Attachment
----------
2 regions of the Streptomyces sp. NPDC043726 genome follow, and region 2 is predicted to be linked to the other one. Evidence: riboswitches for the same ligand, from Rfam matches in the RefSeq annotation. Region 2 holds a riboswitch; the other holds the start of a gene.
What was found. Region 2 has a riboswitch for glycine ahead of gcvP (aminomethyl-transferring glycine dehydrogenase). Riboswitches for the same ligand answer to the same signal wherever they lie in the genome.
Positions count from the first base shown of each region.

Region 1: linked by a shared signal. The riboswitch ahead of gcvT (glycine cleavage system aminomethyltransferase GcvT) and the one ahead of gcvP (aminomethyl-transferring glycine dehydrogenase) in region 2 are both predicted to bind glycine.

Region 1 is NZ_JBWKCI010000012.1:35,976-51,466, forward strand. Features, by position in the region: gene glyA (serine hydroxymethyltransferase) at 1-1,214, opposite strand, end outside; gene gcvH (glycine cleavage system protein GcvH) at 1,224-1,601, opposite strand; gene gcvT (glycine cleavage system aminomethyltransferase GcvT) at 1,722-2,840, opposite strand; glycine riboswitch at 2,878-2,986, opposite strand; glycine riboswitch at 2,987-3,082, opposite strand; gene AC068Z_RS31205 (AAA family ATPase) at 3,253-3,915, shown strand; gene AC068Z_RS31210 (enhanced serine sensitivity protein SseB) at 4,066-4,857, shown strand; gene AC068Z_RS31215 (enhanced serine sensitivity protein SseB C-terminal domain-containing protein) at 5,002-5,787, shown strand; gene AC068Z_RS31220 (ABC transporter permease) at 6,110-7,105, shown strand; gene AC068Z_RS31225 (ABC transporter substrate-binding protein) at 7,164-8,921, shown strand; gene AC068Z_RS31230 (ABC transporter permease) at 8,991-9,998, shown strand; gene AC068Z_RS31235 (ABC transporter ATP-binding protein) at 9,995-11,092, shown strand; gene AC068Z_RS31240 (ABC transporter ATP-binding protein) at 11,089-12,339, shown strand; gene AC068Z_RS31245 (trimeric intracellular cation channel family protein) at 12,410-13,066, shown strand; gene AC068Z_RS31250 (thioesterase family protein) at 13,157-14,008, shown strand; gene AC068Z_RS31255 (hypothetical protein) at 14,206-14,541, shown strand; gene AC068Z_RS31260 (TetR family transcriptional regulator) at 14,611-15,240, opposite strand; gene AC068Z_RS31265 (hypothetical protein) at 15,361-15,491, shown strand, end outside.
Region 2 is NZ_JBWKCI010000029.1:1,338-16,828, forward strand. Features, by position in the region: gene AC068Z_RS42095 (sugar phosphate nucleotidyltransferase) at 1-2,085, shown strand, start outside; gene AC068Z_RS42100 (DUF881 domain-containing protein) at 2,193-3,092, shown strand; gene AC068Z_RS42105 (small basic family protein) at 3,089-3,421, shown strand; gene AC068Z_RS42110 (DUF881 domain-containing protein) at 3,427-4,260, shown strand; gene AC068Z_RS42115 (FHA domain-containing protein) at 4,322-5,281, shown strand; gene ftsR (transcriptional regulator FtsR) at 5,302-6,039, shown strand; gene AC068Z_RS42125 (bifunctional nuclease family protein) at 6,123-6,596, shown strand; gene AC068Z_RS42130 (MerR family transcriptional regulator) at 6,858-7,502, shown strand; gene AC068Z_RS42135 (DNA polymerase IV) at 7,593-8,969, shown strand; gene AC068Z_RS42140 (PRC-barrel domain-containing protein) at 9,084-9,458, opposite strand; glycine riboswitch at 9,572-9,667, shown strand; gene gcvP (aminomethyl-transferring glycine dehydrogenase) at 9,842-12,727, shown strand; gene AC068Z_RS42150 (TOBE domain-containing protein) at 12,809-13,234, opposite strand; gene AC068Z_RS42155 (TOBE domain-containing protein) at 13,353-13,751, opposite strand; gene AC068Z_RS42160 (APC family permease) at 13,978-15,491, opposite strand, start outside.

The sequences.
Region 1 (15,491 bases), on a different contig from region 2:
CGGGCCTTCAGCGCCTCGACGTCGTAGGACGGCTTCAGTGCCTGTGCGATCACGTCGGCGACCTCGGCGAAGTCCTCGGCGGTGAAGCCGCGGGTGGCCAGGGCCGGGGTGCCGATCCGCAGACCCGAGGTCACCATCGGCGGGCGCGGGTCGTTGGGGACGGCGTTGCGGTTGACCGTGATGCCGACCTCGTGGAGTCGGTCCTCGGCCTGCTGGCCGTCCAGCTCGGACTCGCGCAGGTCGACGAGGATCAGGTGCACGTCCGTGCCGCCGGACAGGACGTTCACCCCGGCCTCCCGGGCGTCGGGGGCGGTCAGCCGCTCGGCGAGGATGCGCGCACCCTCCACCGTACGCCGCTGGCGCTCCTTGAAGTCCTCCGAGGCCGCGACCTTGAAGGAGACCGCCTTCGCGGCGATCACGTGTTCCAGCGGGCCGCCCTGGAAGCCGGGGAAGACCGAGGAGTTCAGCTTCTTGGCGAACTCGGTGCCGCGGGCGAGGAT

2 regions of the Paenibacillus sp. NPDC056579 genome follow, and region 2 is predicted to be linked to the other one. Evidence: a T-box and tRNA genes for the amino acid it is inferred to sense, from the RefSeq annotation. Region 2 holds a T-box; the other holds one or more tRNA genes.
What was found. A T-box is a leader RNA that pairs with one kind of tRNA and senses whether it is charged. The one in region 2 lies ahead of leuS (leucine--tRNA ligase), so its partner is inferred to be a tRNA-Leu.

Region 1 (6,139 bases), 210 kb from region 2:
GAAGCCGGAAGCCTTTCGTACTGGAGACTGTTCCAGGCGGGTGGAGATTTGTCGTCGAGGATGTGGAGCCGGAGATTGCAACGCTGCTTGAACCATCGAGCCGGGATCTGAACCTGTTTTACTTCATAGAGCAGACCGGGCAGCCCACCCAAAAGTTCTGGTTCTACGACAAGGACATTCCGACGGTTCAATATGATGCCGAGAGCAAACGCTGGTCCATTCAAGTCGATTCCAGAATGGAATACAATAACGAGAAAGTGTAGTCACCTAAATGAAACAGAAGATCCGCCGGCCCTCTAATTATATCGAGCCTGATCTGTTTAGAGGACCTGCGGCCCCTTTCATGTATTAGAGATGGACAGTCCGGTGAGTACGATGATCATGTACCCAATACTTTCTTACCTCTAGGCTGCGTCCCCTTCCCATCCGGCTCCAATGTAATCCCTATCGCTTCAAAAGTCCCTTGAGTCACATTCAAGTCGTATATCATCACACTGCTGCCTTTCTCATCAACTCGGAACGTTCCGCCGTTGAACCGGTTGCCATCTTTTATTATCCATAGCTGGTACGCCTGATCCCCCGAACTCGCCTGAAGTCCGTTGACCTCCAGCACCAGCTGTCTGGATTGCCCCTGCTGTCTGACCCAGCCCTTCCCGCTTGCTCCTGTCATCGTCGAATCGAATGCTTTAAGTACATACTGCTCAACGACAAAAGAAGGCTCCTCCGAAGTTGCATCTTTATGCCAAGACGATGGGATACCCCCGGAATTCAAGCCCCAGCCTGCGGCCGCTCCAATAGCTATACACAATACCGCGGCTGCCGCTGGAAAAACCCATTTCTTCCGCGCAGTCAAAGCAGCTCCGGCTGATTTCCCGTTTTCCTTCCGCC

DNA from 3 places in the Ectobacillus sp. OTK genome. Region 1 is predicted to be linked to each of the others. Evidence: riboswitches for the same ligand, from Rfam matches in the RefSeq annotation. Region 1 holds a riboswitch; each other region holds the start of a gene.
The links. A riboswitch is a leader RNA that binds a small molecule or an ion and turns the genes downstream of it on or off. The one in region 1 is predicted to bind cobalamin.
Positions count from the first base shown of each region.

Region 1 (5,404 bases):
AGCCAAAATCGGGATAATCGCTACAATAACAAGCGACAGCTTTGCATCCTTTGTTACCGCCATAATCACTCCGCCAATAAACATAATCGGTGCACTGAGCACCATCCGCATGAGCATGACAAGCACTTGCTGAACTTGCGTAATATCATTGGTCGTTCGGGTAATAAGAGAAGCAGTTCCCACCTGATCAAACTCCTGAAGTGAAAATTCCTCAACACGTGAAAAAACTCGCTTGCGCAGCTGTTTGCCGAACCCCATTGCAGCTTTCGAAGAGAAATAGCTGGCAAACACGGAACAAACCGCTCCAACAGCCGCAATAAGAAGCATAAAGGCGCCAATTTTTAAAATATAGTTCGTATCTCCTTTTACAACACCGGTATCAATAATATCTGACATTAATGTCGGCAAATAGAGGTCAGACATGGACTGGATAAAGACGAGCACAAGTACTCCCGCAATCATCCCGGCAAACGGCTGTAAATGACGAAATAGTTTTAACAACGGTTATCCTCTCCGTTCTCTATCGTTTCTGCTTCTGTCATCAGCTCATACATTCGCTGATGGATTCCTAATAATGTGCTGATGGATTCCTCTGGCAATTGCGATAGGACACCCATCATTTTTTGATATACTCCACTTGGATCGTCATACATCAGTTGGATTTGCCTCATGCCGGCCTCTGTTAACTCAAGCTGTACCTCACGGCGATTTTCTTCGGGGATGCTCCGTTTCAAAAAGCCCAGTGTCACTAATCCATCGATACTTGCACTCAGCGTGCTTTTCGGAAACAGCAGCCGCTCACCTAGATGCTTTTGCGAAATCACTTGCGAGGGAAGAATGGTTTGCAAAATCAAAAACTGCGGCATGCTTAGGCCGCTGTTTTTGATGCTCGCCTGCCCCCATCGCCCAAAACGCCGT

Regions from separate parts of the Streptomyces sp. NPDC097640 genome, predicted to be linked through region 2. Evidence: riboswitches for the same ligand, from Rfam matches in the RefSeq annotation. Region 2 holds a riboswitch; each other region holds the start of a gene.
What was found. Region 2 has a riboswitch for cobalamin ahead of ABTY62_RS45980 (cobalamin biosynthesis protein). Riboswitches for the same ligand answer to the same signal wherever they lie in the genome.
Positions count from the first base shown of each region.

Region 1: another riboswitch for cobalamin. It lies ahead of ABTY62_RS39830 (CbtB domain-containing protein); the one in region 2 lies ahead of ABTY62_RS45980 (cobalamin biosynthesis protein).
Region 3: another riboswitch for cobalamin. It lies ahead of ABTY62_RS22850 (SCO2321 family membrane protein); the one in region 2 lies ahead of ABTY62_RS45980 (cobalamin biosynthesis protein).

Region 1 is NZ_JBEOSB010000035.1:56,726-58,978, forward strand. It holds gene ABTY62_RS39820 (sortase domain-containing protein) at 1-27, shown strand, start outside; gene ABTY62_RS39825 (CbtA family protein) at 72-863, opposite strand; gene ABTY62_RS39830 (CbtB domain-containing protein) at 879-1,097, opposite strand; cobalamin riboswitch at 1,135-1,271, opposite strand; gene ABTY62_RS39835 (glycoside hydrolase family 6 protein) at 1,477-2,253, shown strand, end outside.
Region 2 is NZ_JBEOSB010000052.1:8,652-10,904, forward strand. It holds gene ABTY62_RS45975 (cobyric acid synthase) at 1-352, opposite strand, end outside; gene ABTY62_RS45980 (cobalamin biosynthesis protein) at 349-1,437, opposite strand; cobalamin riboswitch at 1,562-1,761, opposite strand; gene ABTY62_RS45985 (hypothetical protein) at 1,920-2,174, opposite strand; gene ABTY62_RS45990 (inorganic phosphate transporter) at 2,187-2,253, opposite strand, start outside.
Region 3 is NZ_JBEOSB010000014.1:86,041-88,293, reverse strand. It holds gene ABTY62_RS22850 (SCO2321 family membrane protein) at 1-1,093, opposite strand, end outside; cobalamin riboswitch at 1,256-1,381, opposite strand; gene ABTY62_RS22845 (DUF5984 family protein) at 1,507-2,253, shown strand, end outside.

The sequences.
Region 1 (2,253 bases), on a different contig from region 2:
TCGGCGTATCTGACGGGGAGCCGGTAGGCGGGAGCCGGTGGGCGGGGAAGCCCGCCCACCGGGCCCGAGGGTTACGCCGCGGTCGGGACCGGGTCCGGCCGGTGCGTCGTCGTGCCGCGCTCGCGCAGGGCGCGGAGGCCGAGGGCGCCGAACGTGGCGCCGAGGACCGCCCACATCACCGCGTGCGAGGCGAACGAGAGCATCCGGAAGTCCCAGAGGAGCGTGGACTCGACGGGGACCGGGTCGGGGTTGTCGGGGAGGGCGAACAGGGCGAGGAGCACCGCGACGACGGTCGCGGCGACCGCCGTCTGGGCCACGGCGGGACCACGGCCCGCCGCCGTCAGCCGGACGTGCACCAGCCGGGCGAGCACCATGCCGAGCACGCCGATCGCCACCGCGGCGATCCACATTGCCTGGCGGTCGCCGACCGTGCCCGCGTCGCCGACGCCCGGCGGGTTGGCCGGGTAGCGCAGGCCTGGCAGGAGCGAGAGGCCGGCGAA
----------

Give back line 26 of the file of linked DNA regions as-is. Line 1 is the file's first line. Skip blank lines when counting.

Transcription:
Region 3 is NZ_JBEOSB010000014.1:86,041-88,293, reverse strand. It holds gene ABTY62_RS22850 (SCO2321 family membrane protein) at 1-1,093, opposite strand, end outside; cobalamin riboswitch at 1,256-1,381, opposite strand; gene ABTY62_RS22845 (DUF5984 family protein) at 1,507-2,253, shown strand, end outside.